Dog Oral Osteosarcoma
From Pet Health Learning Center
Dog Oral Osteosarcoma
A malignant tumor in the bone is known as osteosarcoma. While these tumors usually affect the shoulder, knee or other limb, they can also occur in the skull. Less common than the limb osteosarcoma is oral sarcoma. This accounts for about one fourth of all cases. It can involve either the lower or upper jaw.
These are not a common Dog Cancer. They affect about three percent of cancers in dogs. Male dogs seem to be more likely to have this type of cancer. Dogs such as the Chow Chow have increased pigment inside their mouths and are more prone to Dog Oral Melanoma in the mouth. Dog Oral Squamous Cell Carcinoma and Dog Oral Fibrosarcoma are more common in larger dogs.
Signs and Symptoms
The first thing an owner may notice is a mass somewhere in the mouth. These tumors can also appear in the pharynx and are not noticed by owners. Symptoms that owners may also notice are swelling, drooling, bleeding from the mouth, Dog Bad Breath, difficulty swallowing and pain. There can also be loosening of the teeth in advanced cases.
A thorough examination of the dog's mouth by the veterinarian is the only way to properly begin the diagnostic procedure. Usually sedation or anesthesia will be required for the examination to take place. This is especially true if the tumor is on the tongue or in the back of the mouth.
Your vet may order chest x-rays to see if the cancer has spread to the lungs. This would be done before a biopsy is taken. Unless the disease is in the advanced stages and at least forty percent of the bone in the mouth is gone, x-rays may not be enough to properly diagnose. In this case, an MRI or CT scan is in order. These advanced tests will also indicate if there has been metastasis has progressed to the nasal cavities and other areas of the head of the dog.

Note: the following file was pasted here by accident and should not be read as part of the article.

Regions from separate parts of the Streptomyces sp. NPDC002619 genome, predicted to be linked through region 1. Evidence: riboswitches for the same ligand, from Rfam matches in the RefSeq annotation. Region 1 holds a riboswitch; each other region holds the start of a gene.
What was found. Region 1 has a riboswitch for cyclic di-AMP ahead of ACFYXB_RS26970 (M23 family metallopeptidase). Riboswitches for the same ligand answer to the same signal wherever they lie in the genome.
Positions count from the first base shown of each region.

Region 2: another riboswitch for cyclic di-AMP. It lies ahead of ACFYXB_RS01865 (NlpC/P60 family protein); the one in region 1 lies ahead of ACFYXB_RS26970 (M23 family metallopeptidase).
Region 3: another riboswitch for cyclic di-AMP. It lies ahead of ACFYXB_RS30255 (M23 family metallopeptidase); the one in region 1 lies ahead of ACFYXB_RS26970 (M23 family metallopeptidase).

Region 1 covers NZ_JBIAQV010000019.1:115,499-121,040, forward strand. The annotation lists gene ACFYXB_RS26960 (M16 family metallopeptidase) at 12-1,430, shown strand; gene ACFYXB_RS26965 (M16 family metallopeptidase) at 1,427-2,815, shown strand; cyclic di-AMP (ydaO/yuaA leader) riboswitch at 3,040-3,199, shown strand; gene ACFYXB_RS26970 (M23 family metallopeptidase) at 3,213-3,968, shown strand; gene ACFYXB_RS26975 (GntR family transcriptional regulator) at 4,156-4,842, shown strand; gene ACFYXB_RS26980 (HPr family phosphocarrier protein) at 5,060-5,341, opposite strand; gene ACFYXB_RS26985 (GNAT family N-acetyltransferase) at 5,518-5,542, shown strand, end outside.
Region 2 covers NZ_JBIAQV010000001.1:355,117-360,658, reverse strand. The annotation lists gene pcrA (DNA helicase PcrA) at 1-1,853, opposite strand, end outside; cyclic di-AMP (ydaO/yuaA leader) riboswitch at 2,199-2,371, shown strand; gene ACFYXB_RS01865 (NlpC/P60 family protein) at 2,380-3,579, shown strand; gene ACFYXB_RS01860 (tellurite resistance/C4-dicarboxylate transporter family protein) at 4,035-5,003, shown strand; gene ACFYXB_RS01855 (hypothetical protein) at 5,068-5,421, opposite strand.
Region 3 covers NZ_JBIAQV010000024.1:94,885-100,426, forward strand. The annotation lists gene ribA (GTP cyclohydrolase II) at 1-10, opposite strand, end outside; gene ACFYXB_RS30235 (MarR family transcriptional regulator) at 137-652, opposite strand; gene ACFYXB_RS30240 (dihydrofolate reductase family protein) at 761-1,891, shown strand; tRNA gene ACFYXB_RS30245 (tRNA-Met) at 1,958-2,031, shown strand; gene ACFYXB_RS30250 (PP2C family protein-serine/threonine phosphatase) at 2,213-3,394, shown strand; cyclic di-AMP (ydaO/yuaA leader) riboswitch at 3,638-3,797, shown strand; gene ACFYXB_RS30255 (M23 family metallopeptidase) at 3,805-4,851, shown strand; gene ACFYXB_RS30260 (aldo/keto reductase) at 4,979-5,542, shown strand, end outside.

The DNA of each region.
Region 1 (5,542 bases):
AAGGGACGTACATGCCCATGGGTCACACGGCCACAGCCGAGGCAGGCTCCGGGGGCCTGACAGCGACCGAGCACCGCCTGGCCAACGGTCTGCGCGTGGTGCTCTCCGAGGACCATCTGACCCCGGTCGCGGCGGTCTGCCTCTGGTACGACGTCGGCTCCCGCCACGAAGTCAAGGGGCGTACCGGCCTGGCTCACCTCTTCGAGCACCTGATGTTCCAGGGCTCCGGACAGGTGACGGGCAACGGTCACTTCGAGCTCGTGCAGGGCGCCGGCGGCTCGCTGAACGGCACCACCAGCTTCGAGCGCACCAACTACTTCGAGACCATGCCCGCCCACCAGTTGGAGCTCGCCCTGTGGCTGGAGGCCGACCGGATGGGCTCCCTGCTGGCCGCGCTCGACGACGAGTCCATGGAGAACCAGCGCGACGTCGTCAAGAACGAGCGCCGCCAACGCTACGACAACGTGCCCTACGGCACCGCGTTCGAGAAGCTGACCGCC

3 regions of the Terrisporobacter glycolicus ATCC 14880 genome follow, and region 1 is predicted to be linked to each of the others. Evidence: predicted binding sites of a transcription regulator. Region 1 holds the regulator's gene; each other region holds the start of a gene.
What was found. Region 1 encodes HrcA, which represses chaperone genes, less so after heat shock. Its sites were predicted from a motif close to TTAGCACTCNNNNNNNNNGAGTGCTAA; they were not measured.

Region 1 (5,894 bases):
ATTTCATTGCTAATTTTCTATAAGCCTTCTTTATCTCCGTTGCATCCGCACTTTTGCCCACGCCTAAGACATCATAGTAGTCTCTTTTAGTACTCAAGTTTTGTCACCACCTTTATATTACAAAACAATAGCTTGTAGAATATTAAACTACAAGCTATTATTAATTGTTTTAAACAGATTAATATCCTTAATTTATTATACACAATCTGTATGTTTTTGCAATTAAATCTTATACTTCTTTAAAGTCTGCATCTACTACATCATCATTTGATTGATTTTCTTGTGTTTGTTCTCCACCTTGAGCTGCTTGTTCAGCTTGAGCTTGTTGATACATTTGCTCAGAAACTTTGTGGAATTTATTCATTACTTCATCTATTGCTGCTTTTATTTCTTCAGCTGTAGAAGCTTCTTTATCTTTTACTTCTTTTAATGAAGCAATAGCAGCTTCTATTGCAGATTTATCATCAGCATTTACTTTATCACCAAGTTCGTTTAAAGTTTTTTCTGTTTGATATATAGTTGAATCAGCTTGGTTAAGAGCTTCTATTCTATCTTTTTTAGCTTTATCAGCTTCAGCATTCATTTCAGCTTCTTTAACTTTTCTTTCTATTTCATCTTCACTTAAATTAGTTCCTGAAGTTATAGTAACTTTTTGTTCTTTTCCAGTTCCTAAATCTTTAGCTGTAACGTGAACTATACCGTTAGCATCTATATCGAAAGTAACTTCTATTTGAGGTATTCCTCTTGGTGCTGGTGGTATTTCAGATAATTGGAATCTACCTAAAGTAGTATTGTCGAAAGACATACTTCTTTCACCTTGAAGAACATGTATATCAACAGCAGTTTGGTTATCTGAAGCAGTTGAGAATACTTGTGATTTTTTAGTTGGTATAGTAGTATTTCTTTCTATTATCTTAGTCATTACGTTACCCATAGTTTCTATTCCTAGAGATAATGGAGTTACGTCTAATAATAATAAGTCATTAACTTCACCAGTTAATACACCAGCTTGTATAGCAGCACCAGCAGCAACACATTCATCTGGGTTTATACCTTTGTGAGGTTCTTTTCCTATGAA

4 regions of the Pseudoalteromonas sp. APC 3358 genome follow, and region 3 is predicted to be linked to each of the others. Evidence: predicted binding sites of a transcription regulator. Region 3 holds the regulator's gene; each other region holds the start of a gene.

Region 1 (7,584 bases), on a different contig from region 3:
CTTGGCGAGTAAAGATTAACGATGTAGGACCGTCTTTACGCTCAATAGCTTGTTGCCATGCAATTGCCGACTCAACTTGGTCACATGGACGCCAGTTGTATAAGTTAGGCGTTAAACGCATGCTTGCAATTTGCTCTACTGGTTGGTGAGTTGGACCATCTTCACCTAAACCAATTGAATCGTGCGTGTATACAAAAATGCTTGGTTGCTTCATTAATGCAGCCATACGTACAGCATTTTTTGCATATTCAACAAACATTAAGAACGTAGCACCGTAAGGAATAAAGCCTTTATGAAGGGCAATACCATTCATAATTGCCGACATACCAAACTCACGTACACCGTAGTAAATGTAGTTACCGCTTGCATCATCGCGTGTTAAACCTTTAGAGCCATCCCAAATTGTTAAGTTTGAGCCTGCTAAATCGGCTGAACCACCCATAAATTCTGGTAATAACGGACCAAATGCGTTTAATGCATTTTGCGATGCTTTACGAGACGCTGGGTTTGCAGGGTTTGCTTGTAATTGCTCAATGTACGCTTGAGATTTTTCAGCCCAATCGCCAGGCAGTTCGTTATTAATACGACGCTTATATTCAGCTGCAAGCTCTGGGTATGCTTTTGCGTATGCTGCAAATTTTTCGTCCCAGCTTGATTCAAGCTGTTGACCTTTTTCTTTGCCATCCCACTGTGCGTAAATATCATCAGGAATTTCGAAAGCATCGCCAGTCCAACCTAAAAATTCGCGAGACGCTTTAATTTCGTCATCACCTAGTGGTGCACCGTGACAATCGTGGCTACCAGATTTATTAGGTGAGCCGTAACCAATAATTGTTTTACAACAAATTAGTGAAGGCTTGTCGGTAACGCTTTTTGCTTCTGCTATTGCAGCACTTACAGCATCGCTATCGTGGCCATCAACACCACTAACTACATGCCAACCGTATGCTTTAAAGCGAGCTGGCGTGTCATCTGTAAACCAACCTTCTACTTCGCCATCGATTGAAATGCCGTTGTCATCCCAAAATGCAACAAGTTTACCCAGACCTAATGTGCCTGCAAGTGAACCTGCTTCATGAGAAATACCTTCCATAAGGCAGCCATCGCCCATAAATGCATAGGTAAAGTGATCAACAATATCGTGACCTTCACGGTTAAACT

Oral osteosarcoma is treated with greater success then limb osteosarcoma. The average survival of dogs after surgery is fourteen to eighteen months depending on what part of the oral cavity is affected. Surgical removal must be complete to prevent recurrence. Although there is rarely metastasis to other organs, it can reappear in the mouth. There have been no studies regarding the effectiveness of chemotherapy for oral osteosarcoma.
Perhaps the two most important factors for the dog owner is the relief of pain and maintaining adequate nutrition.
Every dog that has cancer will have Dog Pain. Medication will be prescribed by the veterinarian. Pain is debilitating. It will cause loss of appetite, energy and that spark that everyone loves to see in their dogs' eye. With the Dog Loss of Appetite, comes Dog Weight Loss. It is not unusual for your veterinarian to prescribe specific Dog Cancer Diets. There needs to be in increase in protein and the dogs liquid consumption must be maintained.
Comforting your dog during this difficult time is a very important part of Dog Palliative Cancer Care. There will be times when they want you to be close and others when they would rather be alone. By attempting to keep the dog pain free and well nourished, you will have accomplished all that you can possibly do.
Additional Dog Cancer Pages
Dog Cancer | Dog Skin Cancer | Dog Lung Cancer | Dog Bladder Cancer | Dog Pancreatic Cancer | Dog Bone Cancer | Dog Cancer Prevention | Dog Cancer Diagnosis | Dog Gastric Cancer | Dog Mast Cell Tumors | Dog Squamous Cell Carcinoma | Dog Mouth Cancer | Dog Brain Tumor | Dog Palliative Cancer Care